Apple's ISP plan may hit the mark

Will Apple's second attempt to get eWorld right succeed this time?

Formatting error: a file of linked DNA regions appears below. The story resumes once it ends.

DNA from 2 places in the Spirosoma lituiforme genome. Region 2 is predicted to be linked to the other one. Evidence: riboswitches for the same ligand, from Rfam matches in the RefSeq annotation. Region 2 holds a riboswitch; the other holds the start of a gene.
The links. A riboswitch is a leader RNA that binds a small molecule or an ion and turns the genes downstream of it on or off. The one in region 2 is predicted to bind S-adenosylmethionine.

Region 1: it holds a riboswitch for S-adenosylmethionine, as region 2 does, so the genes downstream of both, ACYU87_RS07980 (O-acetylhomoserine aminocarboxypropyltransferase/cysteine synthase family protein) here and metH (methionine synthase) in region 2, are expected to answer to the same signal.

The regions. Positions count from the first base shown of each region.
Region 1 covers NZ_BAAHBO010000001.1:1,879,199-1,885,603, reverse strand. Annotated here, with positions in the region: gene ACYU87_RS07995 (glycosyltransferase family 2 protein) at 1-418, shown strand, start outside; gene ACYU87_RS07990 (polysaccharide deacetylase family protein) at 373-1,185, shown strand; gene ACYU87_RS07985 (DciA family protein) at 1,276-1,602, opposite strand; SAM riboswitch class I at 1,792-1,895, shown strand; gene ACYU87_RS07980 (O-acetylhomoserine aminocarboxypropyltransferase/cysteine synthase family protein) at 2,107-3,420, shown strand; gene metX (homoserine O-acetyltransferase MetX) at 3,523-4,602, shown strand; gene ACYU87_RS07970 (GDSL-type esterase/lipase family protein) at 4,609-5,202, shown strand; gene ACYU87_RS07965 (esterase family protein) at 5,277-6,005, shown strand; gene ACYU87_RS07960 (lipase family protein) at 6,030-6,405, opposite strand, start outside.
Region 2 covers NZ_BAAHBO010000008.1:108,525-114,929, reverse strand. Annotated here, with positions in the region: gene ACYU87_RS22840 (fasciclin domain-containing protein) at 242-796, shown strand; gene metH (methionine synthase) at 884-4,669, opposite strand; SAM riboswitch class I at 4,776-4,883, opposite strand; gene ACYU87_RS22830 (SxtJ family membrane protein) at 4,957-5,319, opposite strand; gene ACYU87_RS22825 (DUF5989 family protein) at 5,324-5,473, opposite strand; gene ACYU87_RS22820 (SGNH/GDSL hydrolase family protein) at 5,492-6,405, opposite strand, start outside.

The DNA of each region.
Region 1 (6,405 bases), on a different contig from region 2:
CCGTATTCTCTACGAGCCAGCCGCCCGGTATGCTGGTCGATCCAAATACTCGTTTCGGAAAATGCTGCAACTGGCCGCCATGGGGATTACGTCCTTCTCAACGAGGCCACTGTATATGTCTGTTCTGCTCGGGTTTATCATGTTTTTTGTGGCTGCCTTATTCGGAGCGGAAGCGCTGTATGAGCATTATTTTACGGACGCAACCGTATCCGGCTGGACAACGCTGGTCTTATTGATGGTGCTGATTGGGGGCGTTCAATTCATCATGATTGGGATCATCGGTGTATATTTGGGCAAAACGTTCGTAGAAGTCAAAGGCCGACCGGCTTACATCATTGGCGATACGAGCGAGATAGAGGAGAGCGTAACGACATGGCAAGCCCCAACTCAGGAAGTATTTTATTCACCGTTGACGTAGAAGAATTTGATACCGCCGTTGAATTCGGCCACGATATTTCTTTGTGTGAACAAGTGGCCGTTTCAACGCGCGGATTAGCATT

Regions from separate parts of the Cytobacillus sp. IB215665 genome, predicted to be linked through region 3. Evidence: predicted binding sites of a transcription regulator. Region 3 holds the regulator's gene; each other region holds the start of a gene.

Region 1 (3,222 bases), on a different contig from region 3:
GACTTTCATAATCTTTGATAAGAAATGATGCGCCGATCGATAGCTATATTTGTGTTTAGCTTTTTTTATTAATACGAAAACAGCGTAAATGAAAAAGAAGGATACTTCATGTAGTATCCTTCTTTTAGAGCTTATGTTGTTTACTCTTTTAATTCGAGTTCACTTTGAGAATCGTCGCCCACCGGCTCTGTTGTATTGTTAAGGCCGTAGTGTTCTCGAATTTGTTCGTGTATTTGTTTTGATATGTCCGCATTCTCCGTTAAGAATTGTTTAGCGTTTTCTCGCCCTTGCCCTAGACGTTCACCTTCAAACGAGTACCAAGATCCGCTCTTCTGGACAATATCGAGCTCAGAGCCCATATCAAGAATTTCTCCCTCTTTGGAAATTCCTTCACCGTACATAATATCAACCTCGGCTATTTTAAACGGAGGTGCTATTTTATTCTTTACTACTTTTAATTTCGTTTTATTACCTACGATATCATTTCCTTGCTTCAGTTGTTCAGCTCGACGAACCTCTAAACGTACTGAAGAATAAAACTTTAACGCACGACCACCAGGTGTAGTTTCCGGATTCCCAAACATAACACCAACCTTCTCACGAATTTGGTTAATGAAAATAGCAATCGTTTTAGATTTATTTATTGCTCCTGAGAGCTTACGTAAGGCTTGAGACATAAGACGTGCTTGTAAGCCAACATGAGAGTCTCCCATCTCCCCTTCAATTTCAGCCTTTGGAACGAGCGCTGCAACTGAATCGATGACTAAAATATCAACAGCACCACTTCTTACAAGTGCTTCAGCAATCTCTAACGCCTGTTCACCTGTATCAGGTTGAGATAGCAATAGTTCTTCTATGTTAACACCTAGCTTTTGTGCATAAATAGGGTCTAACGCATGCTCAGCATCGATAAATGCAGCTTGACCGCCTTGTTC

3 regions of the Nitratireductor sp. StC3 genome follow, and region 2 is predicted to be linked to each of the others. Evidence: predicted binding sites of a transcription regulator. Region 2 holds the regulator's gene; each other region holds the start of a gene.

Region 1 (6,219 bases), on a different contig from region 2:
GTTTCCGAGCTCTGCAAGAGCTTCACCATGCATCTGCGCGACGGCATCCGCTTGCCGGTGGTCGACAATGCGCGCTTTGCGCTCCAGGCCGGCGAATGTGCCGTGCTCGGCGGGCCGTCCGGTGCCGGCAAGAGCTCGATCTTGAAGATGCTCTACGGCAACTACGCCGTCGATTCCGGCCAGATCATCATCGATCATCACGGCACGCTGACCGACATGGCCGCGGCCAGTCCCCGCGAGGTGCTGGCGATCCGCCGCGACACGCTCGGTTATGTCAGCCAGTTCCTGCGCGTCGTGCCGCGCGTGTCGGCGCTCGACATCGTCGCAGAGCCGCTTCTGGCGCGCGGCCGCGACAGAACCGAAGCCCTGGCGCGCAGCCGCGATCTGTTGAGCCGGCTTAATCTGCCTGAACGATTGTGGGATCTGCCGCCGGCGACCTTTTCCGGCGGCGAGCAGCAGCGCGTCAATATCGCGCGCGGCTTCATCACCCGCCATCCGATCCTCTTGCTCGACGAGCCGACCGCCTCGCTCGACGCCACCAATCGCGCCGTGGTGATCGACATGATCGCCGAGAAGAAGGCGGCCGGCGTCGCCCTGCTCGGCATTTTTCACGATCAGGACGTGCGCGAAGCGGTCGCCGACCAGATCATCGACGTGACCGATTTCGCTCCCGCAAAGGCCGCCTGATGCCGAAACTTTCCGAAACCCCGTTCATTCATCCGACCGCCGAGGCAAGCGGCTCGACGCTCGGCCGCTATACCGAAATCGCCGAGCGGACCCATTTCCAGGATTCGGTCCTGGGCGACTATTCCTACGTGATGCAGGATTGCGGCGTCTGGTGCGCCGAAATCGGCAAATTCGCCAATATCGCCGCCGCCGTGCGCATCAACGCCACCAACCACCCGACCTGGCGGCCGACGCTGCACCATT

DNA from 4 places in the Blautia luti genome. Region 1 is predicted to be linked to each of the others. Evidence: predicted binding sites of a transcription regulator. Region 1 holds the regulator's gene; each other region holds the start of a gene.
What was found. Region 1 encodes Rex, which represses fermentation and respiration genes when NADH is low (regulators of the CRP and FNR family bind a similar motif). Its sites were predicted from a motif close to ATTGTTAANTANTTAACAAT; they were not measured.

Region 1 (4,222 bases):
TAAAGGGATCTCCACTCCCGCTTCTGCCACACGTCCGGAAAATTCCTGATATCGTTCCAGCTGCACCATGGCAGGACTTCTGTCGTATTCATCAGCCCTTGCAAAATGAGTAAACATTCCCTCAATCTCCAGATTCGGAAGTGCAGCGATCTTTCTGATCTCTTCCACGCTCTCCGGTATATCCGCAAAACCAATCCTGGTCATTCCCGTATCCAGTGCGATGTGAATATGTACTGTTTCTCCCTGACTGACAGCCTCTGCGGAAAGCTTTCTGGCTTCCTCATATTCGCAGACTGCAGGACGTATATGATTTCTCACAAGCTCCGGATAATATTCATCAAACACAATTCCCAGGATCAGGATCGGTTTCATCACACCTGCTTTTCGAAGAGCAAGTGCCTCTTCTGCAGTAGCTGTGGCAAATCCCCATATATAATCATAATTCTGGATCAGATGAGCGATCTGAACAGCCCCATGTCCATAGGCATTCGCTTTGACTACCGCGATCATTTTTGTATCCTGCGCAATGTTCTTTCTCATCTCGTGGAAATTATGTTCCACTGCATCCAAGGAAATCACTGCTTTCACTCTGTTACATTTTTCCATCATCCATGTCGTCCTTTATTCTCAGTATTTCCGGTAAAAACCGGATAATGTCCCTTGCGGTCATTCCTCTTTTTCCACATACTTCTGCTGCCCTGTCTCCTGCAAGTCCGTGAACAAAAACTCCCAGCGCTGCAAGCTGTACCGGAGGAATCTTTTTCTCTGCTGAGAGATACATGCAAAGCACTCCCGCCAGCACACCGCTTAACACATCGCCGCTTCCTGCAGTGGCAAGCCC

Analysis Apple's emerging plan to break into the Internet Service Provider (ISP) business may well prove to be one of the company's shrewdest moves. Doubly so, it the suggestions that it also intends to recast its own Web site as an Internet portal -- a virtual gateway onto the Web -- turn out to be true too. Apple itself is keeping its cards very close to its chest. Last week, a company spokesman finally admitted that it is readying some sort of ISP offering. He refused to comment any further, but did hint that this month's MacWorld Expo show, to be held in New York from 20 to 23 July, might be a likely venue for the scheme's launch. But whenever Apple's ISP plans are revealed, it can't happen soon enough. The Internet is evolving rapidly as a medium for doing business, and companies -- PC vendors in particular -- are going to have to take a very close look indeed at how they use it. And, according to Intel chairman Andy Grove, business who fail to do so won't be around for very much longer. Speaking at the Los Angeles Times' Third Annual Investment Strategies Conference last May, he predicted that within five years "all companies will be Internet companies of they will be dead". The Net is becoming so central to the process of doing business that soon no company will be able to operate without embracing the Internet. In Grove's view, embracing doesn't just mean what so many companies have already done and use the Internet as a communications medium or as another way of selling products and services, it means making the Net the main interface between a company and everyone it does business with, customers and suppliers alike. Of course, Grove's comments about unwired businesses actually dropping down dead should perhaps be taken with a pinch of salt, but the thrust of his argument is undoubtedly correct. The Net has given business partners the means to monitor the progress of their partnership. We could be talking here about a Dell customer checking the vendor's Web site to find out how far down the production line his or her new PC has reached, or about a finance director seeing whether product shipments are being handled more efficiently by DHL or FedEx. In either case, the Net has enabled a whole new level of communication between each party. For Apple, the message is that while it has a solid Web site, providing useful product information, technical data and software updates, and the AppleStore to sell Macs direct to customers, it now needs to go further, not only to ensure that it's ready to operate in the online world Grove has predicted, but to deal with something that's likely to really hit its bottom line: budget-price PCs and, more important, Internet Appliances. Which is, of course, where the ISP plan comes in. So how would such a scheme help Apple? It's now well known that most buyers of consumer-oriented computers are doing so to get onto the Internet. Apple's own research suggests that over 80 per cent of iMac buyers saw Net access at the main reason for purchasing a computer. Bundling a modem is the most obvious way of facilitating that desire to get online, but since users will also require an ISP, why not bundle that too? Now, an iMac buyer can choose an ISP from a list presented by the computer's Internet Setup Assistant, but the process could be simplified even further if he or she could get connected to the Net straight away through Apple itself. For Apple, that makes good financial sense. If users are going to be spending $10 or whatever per month to one ISP or another, it may as well be Apple that takes the money. After all, that's why it launched AppleLink and, later, eWorld -- to cash in on the then emerging professional and, with eWorld, consumer interest in the online world. The downside here is that users, even new ones, don't like such choices forced on them -- unless, of course, it's free. This is where an ISP plan gets really interesting. If Apple is smart, it will ignore the short-term revenue gains and play for higher stakes by truly bundling Internet access -- free of charge. It sounds crazy, but there's a precedent here: UK ISP FreeServe. Launched last autumn, FreeServe's business plan centres on building up a massive community of users by allowing them to get online for free -- all they pay are phone call charges -- then selling advertising Web space to companies eager to target that community. Since FreeServe's inception, other free services have come online, and a number of older ISPs have switched over to the free subscription model. No wonder, then, that in just six months, FreeServe has built up a subscriber base larger than that of AOL UK. All this benefits Apple in a number of ways. Firstly, it makes the iMac a more attractive product to buyers tempted not by budget-priced machines from the likes of eMachines and the occasional 'free' PC offer. Longer term, these may not prove much of a threat -- what will, however, are the kind of machines AOL is planning: low-cost, own-brand Internet access devices. Essentially, we're seeing the Internet bringing online services and traditional PC suppliers together into a single market. AOL is increasingly moving towards hardware, and companies like Compaq and Dell have started to move toward online services. Apple's ISP plan would take it the next step along that path. So here's the plan in full: offer free Internet access to increase the number of people buying iMacs to get online. Next, the Apple portal provides them with a place to start surfing and forms them into a community that in turn attracts not only the advertising revenue that pays for the free Internet access, but product suppliers -- information vendors, software resellers, e-commerce outlets -- who couldn't hope to reach so many users on their own. In short, what we have is exactly what Apple tried to do with eWorld all those years ago, but failed because that plan didn't take into account the importance of the Web. This one does. It also positions Apple itself as a company that does something more than make computers, and, more importantly, provides the basis for the exactly the kind of killer Internet business Intel's Grove was talking about. ®